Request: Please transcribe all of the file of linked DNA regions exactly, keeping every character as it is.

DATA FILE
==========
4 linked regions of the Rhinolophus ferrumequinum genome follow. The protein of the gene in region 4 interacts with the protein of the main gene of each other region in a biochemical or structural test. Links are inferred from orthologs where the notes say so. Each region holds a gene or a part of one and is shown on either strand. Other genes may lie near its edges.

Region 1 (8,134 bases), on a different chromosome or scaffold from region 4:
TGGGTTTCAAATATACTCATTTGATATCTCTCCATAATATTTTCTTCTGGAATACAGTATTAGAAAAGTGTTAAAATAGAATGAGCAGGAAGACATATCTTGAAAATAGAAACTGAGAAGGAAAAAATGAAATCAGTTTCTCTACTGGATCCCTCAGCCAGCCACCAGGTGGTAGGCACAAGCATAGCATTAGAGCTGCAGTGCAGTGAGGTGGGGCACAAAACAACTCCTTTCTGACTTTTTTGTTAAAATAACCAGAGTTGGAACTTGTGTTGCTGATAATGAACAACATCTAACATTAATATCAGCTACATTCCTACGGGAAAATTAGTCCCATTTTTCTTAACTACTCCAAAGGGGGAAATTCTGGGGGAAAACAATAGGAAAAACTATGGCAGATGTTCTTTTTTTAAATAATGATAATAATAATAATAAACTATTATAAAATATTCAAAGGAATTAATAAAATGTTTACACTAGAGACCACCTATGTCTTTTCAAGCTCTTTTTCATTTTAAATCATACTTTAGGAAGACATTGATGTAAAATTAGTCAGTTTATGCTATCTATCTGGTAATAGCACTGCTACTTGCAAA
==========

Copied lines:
4 linked regions of the Rhinolophus ferrumequinum genome follow. The protein of the gene in region 4 interacts with the protein of the main gene of each other region in a biochemical or structural test. Links are inferred from orthologs where the notes say so. Each region holds a gene or a part of one and is shown on either strand. Other genes may lie near its edges.

Region 1 (8,134 bases), on a different chromosome or scaffold from region 4:
TGGGTTTCAAATATACTCATTTGATATCTCTCCATAATATTTTCTTCTGGAATACAGTATTAGAAAAGTGTTAAAATAGAATGAGCAGGAAGACATATCTTGAAAATAGAAACTGAGAAGGAAAAAATGAAATCAGTTTCTCTACTGGATCCCTCAGCCAGCCACCAGGTGGTAGGCACAAGCATAGCATTAGAGCTGCAGTGCAGTGAGGTGGGGCACAAAACAACTCCTTTCTGACTTTTTTGTTAAAATAACCAGAGTTGGAACTTGTGTTGCTGATAATGAACAACATCTAACATTAATATCAGCTACATTCCTACGGGAAAATTAGTCCCATTTTTCTTAACTACTCCAAAGGGGGAAATTCTGGGGGAAAACAATAGGAAAAACTATGGCAGATGTTCTTTTTTTAAATAATGATAATAATAATAATAAACTATTATAAAATATTCAAAGGAATTAATAAAATGTTTACACTAGAGACCACCTATGTCTTTTCAAGCTCTTTTTCATTTTAAATCATACTTTAGGAAGACATTGATGTAAAATTAGTCAGTTTATGCTATCTATCTGGTAATAGCACTGCTACTTGCAAA